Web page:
However, for practical reasons of environment, measurement restrictions, or commercial availability, this method may not be a viable solution without more work or development. I have tried to capture the practical knowledge gained from hands-on experience that is useful to others who later attempt to address a similar measurement need. In many cases, the insights and diagrams were the result of a colleague coming to my office to ask how to do some measurement and the resulting discussion on a white board.
There is a lot of theory, math, and science behind the way that many of these optical measurement methods work, all of which has been well covered in the publications referenced in this book. The objective of this book is not to make the reader an expert on metrology, optics, or any of these methods, but rather to impart the practical knowledge that enables the successful use of optical metrology tools to address a measurement need in production manufacturing. I encourage those readers interested in more in-depth analysis of how these methods work to read the many excellent references cited at the end of each chapter.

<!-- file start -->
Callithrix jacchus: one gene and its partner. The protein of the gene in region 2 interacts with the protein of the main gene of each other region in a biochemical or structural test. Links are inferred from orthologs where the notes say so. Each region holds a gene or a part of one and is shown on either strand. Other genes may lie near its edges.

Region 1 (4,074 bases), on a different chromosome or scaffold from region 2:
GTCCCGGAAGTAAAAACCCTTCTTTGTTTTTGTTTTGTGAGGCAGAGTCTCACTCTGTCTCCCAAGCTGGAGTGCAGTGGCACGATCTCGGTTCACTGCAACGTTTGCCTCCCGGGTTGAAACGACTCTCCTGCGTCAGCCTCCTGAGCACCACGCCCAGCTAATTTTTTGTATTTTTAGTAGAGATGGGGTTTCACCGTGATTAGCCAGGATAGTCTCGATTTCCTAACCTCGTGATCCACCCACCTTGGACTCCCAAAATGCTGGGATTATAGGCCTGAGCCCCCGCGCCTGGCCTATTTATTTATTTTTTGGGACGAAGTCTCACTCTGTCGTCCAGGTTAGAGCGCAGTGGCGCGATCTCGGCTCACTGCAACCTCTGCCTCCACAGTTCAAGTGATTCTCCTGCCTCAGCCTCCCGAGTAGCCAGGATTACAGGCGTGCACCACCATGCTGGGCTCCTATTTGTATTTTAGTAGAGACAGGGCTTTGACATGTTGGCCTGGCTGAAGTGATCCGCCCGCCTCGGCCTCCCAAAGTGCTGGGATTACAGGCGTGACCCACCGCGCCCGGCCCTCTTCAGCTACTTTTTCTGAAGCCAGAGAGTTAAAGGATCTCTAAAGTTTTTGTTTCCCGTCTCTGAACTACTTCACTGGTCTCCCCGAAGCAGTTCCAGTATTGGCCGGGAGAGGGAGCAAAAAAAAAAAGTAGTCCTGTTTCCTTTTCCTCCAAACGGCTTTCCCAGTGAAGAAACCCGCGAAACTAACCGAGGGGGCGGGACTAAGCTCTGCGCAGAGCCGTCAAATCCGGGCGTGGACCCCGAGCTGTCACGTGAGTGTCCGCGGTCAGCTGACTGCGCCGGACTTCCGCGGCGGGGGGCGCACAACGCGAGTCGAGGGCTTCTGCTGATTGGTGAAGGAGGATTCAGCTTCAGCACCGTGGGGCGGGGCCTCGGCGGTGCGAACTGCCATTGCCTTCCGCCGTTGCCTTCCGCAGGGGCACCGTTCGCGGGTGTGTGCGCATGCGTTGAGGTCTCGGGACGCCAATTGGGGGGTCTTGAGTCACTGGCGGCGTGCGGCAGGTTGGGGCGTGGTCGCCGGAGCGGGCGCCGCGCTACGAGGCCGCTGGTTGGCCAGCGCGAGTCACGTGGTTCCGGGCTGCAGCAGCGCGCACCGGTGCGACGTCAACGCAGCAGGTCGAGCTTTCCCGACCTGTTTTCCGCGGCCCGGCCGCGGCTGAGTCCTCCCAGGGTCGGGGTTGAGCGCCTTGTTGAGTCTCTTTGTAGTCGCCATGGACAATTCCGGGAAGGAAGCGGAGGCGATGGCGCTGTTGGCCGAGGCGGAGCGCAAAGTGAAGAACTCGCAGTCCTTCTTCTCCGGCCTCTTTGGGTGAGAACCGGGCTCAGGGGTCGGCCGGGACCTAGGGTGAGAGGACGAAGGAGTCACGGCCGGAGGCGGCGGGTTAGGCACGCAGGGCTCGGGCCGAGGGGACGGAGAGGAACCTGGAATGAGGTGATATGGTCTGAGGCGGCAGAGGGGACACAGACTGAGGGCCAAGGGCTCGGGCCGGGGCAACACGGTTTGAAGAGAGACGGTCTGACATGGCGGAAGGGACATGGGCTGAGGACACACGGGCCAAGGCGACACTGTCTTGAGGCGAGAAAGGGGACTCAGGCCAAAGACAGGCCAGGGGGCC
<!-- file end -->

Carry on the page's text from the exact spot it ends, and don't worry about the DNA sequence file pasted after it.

This book is organized into two primary sections. The first six chapters provide basic, working explanations of how each of the optical measurement methods works. The chapters are organized according to the basic mechanisms of measurement, including light intensity changes, two-dimensional imaging, triangulation, structured-light patterns, interference patterns, optical focus, light characteristics such as polarization, and hybrid methods with mechanical or other measurement tools.